Our dietary habits are one of the most important influences relative to our health. Most of the diseases associated with aging have their roots in our food choices. The leading causes of mortality in our country are heart attacks, cancer and strokes, and all have been shown to be modifiable with diet. We often hear warnings about reducing the amounts of certain things in our diets, such as cholesterol, saturated fats and sugars. While the moderation of these is essential to a healthy body, it is also important to increase our intake of foods that have advantageous properties in order to reap their nutritional benefits.
Studies that look at the health of populations routinely reveal that people with diets based on fruits, vegetables, whole grains, nuts, seeds, beans and fish live longer and have significantly less cancer, heart disease and strokes. For example, Okinawa, Japan, where the aforementioned foods represent the average diet, has the largest population of centenarians in the world. The old adage "we are what we eat" is absolutely true.
According to a study published in the European Journal of Cancer Prevention, "A large body of evidence indicates that a high intake of fruits and vegetables is associated with a reduced risk of cancer at several sites ." A higher intake of fruits and vegetables directly correlates to a lower risk of cancers, especially of the digestive and respiratory tracks. While it is important to reduce the consumption of certain foods, a diet rich in antioxidants, fiber and omega-3 fatty acids is essential to good health.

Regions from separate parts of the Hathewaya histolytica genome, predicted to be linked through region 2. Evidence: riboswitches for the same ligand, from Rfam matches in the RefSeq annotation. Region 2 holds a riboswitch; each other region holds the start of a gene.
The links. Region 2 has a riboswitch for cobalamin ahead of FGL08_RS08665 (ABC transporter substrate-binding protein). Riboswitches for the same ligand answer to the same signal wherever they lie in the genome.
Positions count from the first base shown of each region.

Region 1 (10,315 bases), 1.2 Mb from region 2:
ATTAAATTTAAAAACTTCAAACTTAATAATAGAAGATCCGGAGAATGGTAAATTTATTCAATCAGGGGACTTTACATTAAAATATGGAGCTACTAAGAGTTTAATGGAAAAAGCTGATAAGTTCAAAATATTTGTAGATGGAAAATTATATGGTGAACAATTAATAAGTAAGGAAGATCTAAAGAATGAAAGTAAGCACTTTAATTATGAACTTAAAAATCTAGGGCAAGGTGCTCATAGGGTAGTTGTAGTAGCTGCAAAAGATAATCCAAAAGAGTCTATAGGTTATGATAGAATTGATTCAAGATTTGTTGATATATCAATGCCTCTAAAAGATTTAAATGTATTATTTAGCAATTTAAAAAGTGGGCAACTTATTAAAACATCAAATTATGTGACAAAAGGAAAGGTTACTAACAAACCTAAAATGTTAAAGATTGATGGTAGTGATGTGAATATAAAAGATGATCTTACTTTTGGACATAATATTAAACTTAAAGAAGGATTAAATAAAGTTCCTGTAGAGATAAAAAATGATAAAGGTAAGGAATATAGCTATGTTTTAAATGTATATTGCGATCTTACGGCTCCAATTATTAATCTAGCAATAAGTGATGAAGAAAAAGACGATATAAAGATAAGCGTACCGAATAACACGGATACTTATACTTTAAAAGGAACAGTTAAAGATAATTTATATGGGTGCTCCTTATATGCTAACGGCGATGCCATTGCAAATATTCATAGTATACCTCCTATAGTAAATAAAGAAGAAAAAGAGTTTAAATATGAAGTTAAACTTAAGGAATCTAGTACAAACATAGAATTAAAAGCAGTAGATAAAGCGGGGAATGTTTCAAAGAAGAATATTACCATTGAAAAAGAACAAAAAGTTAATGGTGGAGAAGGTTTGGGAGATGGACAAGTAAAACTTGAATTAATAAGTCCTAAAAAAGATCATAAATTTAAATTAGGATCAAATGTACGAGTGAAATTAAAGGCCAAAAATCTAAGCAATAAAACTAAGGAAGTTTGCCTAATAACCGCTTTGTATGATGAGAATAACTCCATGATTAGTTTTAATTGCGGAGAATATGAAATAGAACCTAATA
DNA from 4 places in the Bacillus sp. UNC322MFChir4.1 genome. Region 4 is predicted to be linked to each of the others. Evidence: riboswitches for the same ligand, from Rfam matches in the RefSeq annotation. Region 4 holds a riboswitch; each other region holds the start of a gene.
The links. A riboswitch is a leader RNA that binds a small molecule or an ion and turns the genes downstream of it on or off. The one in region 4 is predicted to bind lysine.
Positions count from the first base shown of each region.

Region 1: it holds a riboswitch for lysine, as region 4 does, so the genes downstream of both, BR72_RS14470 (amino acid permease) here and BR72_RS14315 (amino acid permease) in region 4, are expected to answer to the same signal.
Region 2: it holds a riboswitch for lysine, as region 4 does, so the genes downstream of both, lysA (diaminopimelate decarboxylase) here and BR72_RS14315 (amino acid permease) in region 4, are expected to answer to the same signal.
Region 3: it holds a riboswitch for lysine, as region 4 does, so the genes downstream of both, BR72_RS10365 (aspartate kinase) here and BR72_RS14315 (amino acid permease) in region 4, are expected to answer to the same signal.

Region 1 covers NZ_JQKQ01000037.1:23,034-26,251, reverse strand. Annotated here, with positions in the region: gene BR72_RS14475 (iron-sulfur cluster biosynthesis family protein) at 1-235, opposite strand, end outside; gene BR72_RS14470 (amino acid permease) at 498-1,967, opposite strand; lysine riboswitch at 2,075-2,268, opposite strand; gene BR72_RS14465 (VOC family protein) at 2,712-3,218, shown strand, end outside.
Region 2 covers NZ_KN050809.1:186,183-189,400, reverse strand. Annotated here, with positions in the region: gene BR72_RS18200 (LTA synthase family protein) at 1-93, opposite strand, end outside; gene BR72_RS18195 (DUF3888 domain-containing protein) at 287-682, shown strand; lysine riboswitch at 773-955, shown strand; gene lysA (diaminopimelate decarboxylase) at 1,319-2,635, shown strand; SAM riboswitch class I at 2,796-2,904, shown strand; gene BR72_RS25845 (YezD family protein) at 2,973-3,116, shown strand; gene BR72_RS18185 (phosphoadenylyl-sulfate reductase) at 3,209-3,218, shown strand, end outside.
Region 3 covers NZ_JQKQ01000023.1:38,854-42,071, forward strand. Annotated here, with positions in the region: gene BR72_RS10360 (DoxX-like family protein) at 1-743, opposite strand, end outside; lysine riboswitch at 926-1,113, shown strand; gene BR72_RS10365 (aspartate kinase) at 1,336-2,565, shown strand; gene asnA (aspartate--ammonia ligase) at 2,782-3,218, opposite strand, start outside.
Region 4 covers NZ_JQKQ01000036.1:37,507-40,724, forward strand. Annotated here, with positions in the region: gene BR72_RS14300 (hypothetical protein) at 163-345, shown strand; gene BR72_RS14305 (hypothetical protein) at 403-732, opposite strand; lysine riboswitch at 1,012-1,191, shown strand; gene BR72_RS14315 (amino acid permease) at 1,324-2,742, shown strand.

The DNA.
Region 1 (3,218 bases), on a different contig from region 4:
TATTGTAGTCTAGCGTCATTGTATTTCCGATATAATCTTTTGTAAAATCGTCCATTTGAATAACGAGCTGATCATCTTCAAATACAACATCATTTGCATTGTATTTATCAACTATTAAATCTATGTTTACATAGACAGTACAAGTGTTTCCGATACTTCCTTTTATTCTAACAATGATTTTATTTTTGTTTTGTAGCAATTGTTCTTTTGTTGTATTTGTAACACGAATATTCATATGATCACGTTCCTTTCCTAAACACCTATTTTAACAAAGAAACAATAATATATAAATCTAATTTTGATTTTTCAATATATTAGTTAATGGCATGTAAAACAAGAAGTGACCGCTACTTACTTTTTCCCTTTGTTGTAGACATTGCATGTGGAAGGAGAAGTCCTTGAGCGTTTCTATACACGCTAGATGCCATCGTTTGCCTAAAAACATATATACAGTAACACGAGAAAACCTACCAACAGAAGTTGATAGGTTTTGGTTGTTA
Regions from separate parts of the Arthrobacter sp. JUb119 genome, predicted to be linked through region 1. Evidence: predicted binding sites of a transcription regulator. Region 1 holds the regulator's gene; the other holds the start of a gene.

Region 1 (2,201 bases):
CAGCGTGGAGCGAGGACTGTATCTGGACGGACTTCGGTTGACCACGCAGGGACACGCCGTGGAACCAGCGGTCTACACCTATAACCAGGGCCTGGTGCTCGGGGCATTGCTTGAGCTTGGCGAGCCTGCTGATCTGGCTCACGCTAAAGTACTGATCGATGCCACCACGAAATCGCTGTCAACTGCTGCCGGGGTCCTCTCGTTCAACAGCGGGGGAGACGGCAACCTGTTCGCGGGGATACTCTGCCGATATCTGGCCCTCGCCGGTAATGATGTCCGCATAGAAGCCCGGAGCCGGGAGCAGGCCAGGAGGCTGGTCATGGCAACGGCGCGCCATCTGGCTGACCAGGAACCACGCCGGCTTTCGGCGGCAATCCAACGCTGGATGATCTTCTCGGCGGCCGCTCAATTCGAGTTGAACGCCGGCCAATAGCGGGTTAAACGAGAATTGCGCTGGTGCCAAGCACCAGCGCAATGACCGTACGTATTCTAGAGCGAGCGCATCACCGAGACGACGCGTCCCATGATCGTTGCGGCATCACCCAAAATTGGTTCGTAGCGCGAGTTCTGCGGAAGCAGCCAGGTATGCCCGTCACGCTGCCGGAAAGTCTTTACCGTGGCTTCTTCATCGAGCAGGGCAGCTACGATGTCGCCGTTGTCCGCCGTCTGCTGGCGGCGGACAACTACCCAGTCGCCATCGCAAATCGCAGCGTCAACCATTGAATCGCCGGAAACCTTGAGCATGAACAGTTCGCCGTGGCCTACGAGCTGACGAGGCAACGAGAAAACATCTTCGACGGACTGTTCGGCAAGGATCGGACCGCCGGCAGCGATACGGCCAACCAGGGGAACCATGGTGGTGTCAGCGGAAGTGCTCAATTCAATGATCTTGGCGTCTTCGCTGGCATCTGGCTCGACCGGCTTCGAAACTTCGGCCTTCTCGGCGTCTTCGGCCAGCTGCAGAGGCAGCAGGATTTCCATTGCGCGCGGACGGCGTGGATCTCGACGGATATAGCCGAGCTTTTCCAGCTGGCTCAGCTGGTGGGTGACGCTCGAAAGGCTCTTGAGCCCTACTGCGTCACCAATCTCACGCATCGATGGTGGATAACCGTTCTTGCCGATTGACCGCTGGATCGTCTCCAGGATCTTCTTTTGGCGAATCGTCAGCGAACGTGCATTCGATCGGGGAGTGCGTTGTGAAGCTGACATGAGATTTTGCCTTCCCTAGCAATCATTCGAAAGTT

Abundant in many fruits and vegetables, antioxidants are a vital component to a healthy diet because they stabilize free radicals. Free radicals are unstable electrons formed during the process of oxidation (a natural process associated with aging and metabolizing foods), as well as from drinking alcohol, exposure to pollution and radiation, smoking, iron overload and extreme exercise. During oxidation, a free radical takes an electron from another source in order to become stable. This process can, in turn, form new free radicals, cause DNA to become unstable and turn a cell cancerous or cause oxidation of the bad form of cholesterol, which makes it stickier and creates cholesterol plaques in the arteries. This oxidation process leads to Alzheimer's disease, cardiovascular disease, cancer, cataracts, arthritis, macular degeneration and immune dysfunction, just to name a few.